The two are not unrelated. In fact, I would argue that it is the very act of God remembering who He is that enables Him to not remember who David was. To forget, as Scripture defines it, is not the same as forgetting where we put the keys or how many times 5 goes into 60. Obviously, David was not asking God to forget who he was. So what was he asking God to do?
God forgets by remembering. As He remembers who He is, what He has done, and the promises He has made, this greater reality eclipses the lesser realities.
How can God look at me with all my sin fully exposed and not remember my sin? How can He, as David prays, remember not my sin, but remember me? Well, with a little help from the Nicene Creed we confess weekly, let me remind you what He remembers.
- He remembers who Jesus is: He is begotten of the Father before all worlds, God of God, light of light, very God of very God, being of one substance with the Father)
- He remembers what Jesus has done: Who, for us men and our salvation, came down from heaven, and was incarnate by the Holy Ghost of the virgin Mary, and was made man; and was crucified also for us under Pontius Pilate; He suffered and was buried; and the third day He rose again, according to the Scriptures; and ascended into heaven, and sits on the right hand of the Father;
- He remembers the covenant that has been made: the Holy Spirit, the Lord and Giver of Life, who proceeds from the Father and the Son, one holy catholic and apostolic Church, one baptism for the remission of sins, the resurrection of the dead, and the life of the world to come. Amen!)
God remembers not our sins because He remembers us in Christ, those sins are eclipsed by His grace. They no longer define us. They are no longer our reality. The light of the gospel of the glory of God in the face of Christ has dispelled the shadows through which we once saw the world.
So we also forget by remembering. When we forgive one another, the reality of that sin is eclipsed in the reality of our own forgiveness. We see that person the way that God sees us. We cannot put those sins, especially those hurtful sins, out of our memory. But we can put before us the greater truth, the greater forgiveness. This is grace.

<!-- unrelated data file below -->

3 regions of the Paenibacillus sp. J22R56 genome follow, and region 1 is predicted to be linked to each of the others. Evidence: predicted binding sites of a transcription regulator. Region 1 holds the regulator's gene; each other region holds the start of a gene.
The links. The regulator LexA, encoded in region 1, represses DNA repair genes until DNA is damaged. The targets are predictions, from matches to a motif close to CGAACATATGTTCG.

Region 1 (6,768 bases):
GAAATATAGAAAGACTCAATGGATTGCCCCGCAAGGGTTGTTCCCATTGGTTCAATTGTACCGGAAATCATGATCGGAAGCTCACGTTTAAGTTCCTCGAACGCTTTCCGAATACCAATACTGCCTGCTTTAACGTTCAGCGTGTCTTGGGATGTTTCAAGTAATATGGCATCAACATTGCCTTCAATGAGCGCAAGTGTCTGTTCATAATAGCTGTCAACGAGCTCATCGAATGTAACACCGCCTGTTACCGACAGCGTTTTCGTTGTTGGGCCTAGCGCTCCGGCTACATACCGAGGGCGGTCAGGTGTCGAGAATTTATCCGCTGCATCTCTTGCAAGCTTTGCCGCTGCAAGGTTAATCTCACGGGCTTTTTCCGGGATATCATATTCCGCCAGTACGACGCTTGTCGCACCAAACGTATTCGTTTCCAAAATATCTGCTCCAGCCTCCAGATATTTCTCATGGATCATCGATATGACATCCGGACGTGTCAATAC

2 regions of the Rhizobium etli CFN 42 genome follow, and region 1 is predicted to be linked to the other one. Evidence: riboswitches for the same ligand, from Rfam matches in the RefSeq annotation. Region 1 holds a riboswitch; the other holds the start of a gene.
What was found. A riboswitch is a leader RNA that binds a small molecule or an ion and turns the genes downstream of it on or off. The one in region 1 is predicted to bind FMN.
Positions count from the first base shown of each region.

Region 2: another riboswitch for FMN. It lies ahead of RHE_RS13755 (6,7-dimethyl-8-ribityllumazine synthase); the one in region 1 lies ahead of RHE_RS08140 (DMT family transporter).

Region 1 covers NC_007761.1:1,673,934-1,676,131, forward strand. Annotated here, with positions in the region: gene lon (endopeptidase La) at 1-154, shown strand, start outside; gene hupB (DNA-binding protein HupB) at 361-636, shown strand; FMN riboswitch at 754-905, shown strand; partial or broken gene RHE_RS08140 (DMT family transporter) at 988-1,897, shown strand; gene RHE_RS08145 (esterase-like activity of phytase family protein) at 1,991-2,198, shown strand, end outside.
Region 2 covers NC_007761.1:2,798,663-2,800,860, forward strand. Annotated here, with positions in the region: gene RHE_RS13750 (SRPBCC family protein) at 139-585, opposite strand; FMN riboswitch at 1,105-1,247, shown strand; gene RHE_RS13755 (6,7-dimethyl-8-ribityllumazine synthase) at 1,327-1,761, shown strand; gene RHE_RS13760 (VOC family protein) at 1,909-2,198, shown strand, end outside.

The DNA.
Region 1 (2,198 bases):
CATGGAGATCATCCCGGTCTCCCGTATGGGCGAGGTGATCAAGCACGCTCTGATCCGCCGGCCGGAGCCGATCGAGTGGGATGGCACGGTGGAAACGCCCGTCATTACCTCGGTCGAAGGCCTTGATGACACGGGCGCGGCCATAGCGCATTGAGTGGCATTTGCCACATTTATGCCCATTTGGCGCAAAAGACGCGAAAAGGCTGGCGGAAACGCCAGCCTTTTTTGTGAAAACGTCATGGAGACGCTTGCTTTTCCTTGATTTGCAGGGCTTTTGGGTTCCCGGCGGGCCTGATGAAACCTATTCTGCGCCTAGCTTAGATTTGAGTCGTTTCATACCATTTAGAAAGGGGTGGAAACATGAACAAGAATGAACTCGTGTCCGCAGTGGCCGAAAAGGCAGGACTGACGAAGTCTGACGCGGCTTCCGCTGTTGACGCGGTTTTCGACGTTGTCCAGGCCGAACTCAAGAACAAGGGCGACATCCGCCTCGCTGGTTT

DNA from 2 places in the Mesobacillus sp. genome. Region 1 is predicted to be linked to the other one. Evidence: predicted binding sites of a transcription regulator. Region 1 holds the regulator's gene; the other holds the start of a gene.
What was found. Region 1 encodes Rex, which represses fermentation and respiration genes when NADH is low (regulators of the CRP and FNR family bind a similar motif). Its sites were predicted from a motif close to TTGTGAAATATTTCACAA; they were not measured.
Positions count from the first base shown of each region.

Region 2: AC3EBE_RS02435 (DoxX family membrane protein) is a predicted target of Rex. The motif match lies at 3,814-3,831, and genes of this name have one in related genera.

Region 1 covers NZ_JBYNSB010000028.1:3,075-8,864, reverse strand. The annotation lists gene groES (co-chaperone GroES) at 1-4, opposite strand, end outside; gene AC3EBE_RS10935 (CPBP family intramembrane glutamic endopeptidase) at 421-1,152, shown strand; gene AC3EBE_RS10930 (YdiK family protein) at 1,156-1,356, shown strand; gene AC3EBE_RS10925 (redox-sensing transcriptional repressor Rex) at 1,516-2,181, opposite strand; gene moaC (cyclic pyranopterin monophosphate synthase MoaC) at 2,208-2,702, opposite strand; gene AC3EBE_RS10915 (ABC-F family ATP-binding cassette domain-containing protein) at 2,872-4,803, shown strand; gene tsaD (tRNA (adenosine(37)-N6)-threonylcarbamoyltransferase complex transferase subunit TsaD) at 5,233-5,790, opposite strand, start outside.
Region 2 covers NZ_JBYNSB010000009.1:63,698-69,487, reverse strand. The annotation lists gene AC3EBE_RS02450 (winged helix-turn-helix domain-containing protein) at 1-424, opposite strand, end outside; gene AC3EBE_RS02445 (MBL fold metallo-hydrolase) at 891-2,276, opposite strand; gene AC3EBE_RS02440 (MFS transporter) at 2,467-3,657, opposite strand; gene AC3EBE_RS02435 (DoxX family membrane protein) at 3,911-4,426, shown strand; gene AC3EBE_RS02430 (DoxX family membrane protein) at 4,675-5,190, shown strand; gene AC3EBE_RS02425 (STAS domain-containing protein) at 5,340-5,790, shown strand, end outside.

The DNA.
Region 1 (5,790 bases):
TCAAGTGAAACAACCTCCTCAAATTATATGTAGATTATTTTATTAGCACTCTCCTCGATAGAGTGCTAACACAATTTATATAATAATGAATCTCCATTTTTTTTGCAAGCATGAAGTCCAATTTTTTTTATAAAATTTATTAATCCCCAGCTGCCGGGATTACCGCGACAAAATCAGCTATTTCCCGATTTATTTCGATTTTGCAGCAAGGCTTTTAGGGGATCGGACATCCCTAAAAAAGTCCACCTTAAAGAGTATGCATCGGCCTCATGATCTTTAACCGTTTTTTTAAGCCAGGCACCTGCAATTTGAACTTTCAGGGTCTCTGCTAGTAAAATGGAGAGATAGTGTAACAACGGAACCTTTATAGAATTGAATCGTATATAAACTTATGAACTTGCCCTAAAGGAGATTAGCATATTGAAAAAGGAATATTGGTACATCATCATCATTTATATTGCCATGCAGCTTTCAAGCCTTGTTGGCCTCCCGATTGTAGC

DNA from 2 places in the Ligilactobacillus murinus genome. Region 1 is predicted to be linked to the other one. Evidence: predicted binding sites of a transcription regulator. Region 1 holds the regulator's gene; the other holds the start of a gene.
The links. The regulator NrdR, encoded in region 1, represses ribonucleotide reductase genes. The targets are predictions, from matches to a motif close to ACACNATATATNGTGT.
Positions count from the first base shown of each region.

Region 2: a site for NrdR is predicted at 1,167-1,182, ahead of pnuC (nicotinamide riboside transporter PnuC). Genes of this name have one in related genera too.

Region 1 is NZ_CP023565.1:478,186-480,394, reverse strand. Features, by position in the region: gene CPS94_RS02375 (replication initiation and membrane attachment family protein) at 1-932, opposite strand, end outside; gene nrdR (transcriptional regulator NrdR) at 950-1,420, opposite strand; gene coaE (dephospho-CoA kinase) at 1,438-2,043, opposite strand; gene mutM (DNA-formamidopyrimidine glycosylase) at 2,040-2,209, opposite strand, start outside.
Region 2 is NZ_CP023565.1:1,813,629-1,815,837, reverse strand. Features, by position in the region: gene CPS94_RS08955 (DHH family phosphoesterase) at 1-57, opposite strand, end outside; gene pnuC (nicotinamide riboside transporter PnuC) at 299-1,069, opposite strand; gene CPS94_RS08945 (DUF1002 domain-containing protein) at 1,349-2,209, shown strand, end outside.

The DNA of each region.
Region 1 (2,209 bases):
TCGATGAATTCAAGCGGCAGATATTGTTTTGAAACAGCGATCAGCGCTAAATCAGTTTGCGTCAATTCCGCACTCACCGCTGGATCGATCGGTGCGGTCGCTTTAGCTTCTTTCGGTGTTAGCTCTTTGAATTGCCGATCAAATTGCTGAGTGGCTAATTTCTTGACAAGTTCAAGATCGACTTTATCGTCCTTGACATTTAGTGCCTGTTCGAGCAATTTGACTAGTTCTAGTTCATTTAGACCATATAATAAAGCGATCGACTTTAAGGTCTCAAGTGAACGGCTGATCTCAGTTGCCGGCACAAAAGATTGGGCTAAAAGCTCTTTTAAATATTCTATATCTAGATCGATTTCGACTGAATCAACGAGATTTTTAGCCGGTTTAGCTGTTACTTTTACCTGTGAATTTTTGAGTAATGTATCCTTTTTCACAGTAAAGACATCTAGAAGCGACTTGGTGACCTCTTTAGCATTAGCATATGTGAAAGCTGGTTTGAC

Grace sees beyond what’s right in front of us. Grace comes in the remembering of the gospel in a way that covers the offense. Love covers a multitude of sin.
How do we live lives of gratitude and grace? We remember. But how do we remember in the midst of a life that compels us to forget?
From the rainbow of Genesis 6, to the memorial stones of Joshua 4, to His very name itself in Exodus 3, God’s memorials have been a call for Him to remember and He has called His people to remember in the same way. We as the Church have been given the means to live in that greater reality all around us.
We have a rainbow that proclaims the peace of God. James Jordan, in his book Through New Eyes, says that “Christians are the rainbow war-bow of the Prince of Peace, bringing peace to the world of humanity in the gospel.”
We have memorial stones that proclaim the victory of God. 1 Peter 2:5 says that we, “as living stones, are being built up as a spiritual house for a holy priesthood, to offer up spiritual sacrifices acceptable to God through Jesus Christ.”
We have been given His name in baptism that proclaims the faithfulness of God.
And we have been given His table each Lord’s Day that proclaims the kingdom of God.
As we talk together, let us be ever mindful to hold up the gospel light for each other. We need to see His glory and goodness spilled all over our crazy lives. I don’t simply need to be reminded that children are a blessing. I need fathers and mothers who talk to their children and about their children in a way that shows it to be true on their worst days so I will remember on my worst days.
As we walk together, let us be forgetful of one another’s faults as we remember the grace we ourselves have received. As Steve mentioned this morning and will continue to emphasize in the coming weeks, let’s be gracious and hospitable and welcoming to others because we cannot get over the reality that we have a place at the King’s table.
We as the body of Christ are the memorials, both to one another, and to the world.